I remember crying, wondering what on earth I was doing wrong that my baby wasn't developing. Wondering if there was some secret that everyone else knew that I didn't.


And was I ever resentful! I was so upset, knowing that I was working so so immensely hard, for hours every day, while other moms just seemed to coast through parenting without exerting much effort.

And it didn't seem fair.

So I don't blame the other mom who was upset that I seemed to be happy and doing well with my baby. I've walked miles in those shoes.

And let me tell you, those shoes hurt. A lot.


And I have walked in the shoes of a parent who feels isolated from other special needs parents because it seems like their baby's disability isn't as serious as THEIR baby's. 

So they automatically dismiss my concerns and feelings, because my problems don't seem as big.

It made me think about how I parent. Sometimes, it is easy to dismiss one of my children's concerns because their issue seems so trivial.

But to that person, that is their next big hurdle, and they are focusing all their energy on it!

So no matter how big or small someone else's trial seems to us, let's just cheer each other on! 

The world needs more cheerleaders and fewer critics. 


Sunday, February 24, 2019

SATB2 Chores

It takes a LOT of effort and practice to get our SATB2 kids to clean up after themselves. But it is well worth the effort!

RIGHT NOW, it is easy to pick up after Chelsea, and soooo much faster to just do it myself. 


RIGHT NOW, she throws huge fits about having to pick up, or wipe the table, or put her laundry in the washer.


RIGHT NOW, I have to not just get the house clean, but also that I have to teach Chelsea the importance of doing the chores herself.


RIGHT NOW, it is so much easier to not force her to scrub her hair or wash all of her body and just count soaking in the tub as getting clean.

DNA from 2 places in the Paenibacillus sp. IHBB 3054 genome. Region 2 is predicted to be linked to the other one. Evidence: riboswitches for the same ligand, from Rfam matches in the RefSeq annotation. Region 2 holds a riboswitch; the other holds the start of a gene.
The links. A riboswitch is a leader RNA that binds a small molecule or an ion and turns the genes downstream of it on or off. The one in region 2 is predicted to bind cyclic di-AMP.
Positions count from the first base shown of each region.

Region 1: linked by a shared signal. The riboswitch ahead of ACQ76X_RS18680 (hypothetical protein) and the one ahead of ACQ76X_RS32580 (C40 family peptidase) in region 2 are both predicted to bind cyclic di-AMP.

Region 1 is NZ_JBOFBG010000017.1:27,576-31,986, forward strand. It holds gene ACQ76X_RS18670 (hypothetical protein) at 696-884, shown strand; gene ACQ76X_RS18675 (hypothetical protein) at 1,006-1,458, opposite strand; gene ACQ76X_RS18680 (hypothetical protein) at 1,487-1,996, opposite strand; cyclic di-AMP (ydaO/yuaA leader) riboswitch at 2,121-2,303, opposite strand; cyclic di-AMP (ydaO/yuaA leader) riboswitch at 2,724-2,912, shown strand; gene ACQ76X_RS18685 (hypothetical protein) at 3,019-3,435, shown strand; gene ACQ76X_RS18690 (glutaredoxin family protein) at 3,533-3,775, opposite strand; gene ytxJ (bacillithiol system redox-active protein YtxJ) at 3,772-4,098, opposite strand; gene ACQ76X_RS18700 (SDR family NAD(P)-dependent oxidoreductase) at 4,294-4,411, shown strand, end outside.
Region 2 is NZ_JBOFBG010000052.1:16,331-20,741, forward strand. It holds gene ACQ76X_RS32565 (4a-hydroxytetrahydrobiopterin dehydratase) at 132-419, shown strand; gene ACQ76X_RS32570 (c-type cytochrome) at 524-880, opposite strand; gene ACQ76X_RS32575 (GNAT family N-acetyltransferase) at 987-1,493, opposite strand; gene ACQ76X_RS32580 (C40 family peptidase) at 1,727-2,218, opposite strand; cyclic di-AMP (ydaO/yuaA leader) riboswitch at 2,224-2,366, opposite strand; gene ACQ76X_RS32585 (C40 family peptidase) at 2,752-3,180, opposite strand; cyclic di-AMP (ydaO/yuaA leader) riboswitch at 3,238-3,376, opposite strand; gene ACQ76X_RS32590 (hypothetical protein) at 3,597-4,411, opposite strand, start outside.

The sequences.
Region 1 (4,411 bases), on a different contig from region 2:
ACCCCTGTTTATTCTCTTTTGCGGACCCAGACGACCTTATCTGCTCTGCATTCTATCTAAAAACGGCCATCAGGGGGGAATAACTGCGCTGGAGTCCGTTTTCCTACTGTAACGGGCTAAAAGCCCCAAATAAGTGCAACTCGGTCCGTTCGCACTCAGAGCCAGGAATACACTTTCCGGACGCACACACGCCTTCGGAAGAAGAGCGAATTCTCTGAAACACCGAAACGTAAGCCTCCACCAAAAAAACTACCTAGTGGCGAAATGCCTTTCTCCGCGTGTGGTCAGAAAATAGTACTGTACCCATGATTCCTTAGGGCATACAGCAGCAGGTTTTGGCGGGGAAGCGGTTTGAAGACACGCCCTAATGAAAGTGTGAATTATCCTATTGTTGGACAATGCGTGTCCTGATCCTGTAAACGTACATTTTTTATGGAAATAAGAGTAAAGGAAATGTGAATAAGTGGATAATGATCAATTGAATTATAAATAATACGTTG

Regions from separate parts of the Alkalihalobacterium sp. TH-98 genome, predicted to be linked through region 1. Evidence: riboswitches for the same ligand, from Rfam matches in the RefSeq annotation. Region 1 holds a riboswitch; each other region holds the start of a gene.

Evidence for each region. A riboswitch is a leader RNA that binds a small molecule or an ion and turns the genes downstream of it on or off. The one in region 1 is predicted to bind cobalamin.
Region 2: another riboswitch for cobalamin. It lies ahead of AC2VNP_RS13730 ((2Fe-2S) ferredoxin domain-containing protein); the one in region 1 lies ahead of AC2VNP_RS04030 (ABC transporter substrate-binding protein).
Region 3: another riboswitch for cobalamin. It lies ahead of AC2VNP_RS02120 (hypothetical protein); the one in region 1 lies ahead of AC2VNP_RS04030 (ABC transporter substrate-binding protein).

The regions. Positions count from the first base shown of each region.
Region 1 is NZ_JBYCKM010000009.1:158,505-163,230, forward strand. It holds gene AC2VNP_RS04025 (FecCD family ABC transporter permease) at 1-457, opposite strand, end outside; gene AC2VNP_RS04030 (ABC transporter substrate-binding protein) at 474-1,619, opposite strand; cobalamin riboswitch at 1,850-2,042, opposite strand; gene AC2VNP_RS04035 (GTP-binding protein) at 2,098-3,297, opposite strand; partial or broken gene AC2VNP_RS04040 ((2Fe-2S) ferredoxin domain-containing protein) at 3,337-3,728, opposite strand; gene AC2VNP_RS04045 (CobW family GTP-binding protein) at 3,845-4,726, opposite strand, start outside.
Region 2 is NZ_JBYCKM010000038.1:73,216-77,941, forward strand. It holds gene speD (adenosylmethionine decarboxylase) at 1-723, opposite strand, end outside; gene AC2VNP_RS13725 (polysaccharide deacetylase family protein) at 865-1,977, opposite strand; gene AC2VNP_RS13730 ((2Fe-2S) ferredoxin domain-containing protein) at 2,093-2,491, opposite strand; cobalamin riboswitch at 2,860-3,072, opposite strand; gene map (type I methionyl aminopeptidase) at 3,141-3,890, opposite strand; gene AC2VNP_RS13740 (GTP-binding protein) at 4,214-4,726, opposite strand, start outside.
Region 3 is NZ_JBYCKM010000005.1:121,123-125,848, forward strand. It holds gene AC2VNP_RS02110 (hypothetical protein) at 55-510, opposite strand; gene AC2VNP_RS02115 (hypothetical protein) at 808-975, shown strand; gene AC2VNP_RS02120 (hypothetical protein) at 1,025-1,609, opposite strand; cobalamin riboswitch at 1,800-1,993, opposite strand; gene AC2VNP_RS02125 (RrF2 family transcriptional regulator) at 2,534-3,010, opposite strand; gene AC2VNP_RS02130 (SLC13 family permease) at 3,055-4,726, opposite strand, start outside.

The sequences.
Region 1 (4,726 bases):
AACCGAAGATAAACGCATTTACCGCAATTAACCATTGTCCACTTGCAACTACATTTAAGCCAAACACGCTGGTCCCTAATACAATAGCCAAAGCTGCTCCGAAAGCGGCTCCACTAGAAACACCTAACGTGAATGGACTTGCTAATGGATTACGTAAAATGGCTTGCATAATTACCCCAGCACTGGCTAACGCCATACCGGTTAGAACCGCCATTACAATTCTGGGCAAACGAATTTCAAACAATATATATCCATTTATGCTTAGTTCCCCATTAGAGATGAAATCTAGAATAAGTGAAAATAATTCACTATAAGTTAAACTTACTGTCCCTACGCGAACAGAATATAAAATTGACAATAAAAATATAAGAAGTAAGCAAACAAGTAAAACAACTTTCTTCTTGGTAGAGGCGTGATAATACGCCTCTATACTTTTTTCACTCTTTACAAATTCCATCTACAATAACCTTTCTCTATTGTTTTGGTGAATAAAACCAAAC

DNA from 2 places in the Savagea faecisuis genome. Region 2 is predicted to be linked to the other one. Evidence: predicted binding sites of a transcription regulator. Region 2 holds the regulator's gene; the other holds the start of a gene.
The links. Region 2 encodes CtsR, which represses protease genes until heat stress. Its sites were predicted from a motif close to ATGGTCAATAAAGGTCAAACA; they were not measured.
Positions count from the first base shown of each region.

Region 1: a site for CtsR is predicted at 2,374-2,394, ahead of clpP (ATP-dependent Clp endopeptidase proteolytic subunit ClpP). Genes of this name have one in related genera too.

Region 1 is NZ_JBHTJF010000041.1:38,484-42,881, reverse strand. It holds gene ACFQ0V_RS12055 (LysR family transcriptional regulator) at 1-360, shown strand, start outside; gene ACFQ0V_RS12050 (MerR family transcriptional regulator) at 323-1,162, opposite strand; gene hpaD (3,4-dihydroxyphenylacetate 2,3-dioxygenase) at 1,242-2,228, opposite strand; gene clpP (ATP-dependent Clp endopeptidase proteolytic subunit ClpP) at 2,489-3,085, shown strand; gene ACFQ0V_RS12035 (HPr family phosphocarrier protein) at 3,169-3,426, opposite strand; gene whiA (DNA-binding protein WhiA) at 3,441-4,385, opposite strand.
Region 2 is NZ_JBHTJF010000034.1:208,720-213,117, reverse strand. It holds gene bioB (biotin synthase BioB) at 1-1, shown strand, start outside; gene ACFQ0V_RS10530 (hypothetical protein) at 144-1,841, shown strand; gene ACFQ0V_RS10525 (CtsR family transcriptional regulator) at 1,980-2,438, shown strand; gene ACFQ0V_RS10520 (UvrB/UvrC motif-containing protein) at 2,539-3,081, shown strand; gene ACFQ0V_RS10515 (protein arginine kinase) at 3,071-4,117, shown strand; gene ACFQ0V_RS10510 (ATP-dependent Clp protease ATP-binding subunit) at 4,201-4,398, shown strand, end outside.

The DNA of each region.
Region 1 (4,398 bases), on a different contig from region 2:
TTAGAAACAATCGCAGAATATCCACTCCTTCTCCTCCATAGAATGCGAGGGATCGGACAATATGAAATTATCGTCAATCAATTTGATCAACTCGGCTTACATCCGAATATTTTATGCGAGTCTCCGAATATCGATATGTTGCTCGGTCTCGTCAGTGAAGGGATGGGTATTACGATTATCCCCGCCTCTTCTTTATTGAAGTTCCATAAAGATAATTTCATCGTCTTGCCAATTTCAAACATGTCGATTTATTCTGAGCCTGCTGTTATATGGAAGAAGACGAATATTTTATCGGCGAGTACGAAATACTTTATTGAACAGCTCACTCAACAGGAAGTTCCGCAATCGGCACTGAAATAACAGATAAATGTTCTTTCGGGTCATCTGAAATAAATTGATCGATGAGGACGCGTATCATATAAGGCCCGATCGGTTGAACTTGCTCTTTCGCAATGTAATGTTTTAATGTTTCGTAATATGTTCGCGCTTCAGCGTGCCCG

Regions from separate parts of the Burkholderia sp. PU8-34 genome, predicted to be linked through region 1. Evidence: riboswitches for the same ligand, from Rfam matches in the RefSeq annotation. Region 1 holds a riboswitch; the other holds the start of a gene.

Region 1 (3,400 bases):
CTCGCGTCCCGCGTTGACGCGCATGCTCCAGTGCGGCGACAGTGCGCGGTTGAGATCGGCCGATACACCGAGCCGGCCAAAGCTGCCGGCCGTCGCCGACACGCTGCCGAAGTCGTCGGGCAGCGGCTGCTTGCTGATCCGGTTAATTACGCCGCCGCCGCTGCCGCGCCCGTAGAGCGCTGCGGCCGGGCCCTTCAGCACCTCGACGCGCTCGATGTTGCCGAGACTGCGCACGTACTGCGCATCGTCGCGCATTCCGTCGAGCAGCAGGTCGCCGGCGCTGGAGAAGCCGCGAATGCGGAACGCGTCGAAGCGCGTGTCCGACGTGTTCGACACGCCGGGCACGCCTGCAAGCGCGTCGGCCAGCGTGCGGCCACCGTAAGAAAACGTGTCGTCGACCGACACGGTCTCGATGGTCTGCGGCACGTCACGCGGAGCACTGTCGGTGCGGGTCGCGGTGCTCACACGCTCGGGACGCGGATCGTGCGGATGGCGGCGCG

RIGHT NOW, I often think about how fewer headaches I would have and how much more rested I would be if I just did everything myself.


BUT, I don't do that. I am trying to think about the future, 5, 10, or 20 years from now. 

EVENTUALLY, I don't want to be in my 60s and picking up after my 40 year old.


EVENTUALLY, Chelsea will need to know how to do her own laundry and be motivated to get it done.


EVENTUALLY, serious health problems will develop if Chelsea can't keep up with her hygiene. 


SO- that means that right now, I need to make Chelsea do her jobs, however big a fit she may throw.

SO- here is what we try to do daily to get Chelsea to learn to do things herself.

1. We have a morning routine to help her get dressed, make her bed, all the "Up and at 'em" type of jobs


2. We have her do daily chores that she gets paid for once a week if she does them every day. Right now, she is in charge of keeping her room tidy, picking up crumbs under the table after meals, and cleaning up the playroom.


3. We have a bedtime routine- bath, brush teeth, take medication, all the things she needs to do. 


4. We also assigned her a cooking night once a week where she cooks for the family. Right now, it is a lot of sandwiches! But her goal is to learn to make 6 simple foods this year.

Monday, February 18, 2019

The Quiet Baby

I get complimented at least daily on how well-behaved and quiet my baby is. And I always graciously thank them and say that she is by far my easiest baby. Because it is true! She is a very quiet, well-tempered baby.


But some days, those compliments tear at my very soul. 

Because my baby is very, VERY quiet. She doesn't babble. She doesn't coo. She rarely even cries or fusses. 


And babies NEED to do those things. That is what teaches them to speak. Because of the SATB2 diagnosis, speech will be very, very hard to come by. 


I remember with my (typically developing) son as a baby, I thought I would lose my mind sometimes because of his constant, incessant crying and very loud babbling and squawking. 


But he is now a kid hat never stops talking. And even though I do wish sometimes that he would allow me to have a little bit of mental peace, I am grateful 100% of the time for his speech, even if it comes at the price of no silence ever around him.